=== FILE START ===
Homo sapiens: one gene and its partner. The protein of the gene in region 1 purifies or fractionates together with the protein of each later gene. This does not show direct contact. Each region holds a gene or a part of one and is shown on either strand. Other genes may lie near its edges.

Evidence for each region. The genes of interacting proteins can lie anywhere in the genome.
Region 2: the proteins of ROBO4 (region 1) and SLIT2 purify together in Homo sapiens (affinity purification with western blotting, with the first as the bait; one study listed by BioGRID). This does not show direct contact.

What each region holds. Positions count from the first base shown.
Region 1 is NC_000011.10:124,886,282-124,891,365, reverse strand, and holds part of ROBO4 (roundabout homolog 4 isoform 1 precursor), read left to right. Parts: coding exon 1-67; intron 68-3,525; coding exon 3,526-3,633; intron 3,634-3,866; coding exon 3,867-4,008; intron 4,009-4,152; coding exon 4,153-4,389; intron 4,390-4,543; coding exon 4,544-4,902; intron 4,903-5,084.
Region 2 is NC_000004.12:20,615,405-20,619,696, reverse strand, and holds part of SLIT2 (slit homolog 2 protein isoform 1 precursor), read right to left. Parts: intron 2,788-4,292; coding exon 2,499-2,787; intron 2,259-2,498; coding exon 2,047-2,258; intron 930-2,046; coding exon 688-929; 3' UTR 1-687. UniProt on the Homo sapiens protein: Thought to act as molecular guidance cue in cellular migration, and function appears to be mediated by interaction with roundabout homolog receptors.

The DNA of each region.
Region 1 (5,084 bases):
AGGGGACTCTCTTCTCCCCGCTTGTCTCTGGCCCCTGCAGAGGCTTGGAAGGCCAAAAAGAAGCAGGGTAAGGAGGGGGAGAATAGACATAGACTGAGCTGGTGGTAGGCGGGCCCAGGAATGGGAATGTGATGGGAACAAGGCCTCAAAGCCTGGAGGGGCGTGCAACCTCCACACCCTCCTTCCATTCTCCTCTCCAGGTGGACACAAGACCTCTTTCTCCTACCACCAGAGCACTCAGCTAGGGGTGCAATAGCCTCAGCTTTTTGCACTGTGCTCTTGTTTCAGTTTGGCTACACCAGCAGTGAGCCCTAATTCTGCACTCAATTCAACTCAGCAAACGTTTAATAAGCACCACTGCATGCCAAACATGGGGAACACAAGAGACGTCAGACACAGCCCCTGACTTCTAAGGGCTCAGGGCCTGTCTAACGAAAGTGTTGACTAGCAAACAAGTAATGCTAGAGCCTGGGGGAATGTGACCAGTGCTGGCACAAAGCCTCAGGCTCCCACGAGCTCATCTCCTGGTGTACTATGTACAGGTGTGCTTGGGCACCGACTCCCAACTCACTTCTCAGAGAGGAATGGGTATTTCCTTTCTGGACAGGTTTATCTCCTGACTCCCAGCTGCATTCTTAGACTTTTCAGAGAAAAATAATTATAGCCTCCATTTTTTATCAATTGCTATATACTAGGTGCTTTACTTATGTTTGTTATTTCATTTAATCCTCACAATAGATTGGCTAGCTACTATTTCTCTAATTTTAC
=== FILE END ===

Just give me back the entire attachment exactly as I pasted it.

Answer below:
Homo sapiens: one gene and its partner. The protein of the gene in region 1 purifies or fractionates together with the protein of each later gene. This does not show direct contact. Each region holds a gene or a part of one and is shown on either strand. Other genes may lie near its edges.

Evidence for each region. The genes of interacting proteins can lie anywhere in the genome.
Region 2: the proteins of ROBO4 (region 1) and SLIT2 purify together in Homo sapiens (affinity purification with western blotting, with the first as the bait; one study listed by BioGRID). This does not show direct contact.

What each region holds. Positions count from the first base shown.
Region 1 is NC_000011.10:124,886,282-124,891,365, reverse strand, and holds part of ROBO4 (roundabout homolog 4 isoform 1 precursor), read left to right. Parts: coding exon 1-67; intron 68-3,525; coding exon 3,526-3,633; intron 3,634-3,866; coding exon 3,867-4,008; intron 4,009-4,152; coding exon 4,153-4,389; intron 4,390-4,543; coding exon 4,544-4,902; intron 4,903-5,084.
Region 2 is NC_000004.12:20,615,405-20,619,696, reverse strand, and holds part of SLIT2 (slit homolog 2 protein isoform 1 precursor), read right to left. Parts: intron 2,788-4,292; coding exon 2,499-2,787; intron 2,259-2,498; coding exon 2,047-2,258; intron 930-2,046; coding exon 688-929; 3' UTR 1-687. UniProt on the Homo sapiens protein: Thought to act as molecular guidance cue in cellular migration, and function appears to be mediated by interaction with roundabout homolog receptors.

The DNA of each region.
Region 1 (5,084 bases):
AGGGGACTCTCTTCTCCCCGCTTGTCTCTGGCCCCTGCAGAGGCTTGGAAGGCCAAAAAGAAGCAGGGTAAGGAGGGGGAGAATAGACATAGACTGAGCTGGTGGTAGGCGGGCCCAGGAATGGGAATGTGATGGGAACAAGGCCTCAAAGCCTGGAGGGGCGTGCAACCTCCACACCCTCCTTCCATTCTCCTCTCCAGGTGGACACAAGACCTCTTTCTCCTACCACCAGAGCACTCAGCTAGGGGTGCAATAGCCTCAGCTTTTTGCACTGTGCTCTTGTTTCAGTTTGGCTACACCAGCAGTGAGCCCTAATTCTGCACTCAATTCAACTCAGCAAACGTTTAATAAGCACCACTGCATGCCAAACATGGGGAACACAAGAGACGTCAGACACAGCCCCTGACTTCTAAGGGCTCAGGGCCTGTCTAACGAAAGTGTTGACTAGCAAACAAGTAATGCTAGAGCCTGGGGGAATGTGACCAGTGCTGGCACAAAGCCTCAGGCTCCCACGAGCTCATCTCCTGGTGTACTATGTACAGGTGTGCTTGGGCACCGACTCCCAACTCACTTCTCAGAGAGGAATGGGTATTTCCTTTCTGGACAGGTTTATCTCCTGACTCCCAGCTGCATTCTTAGACTTTTCAGAGAAAAATAATTATAGCCTCCATTTTTTATCAATTGCTATATACTAGGTGCTTTACTTATGTTTGTTATTTCATTTAATCCTCACAATAGATTGGCTAGCTACTATTTCTCTAATTTTAC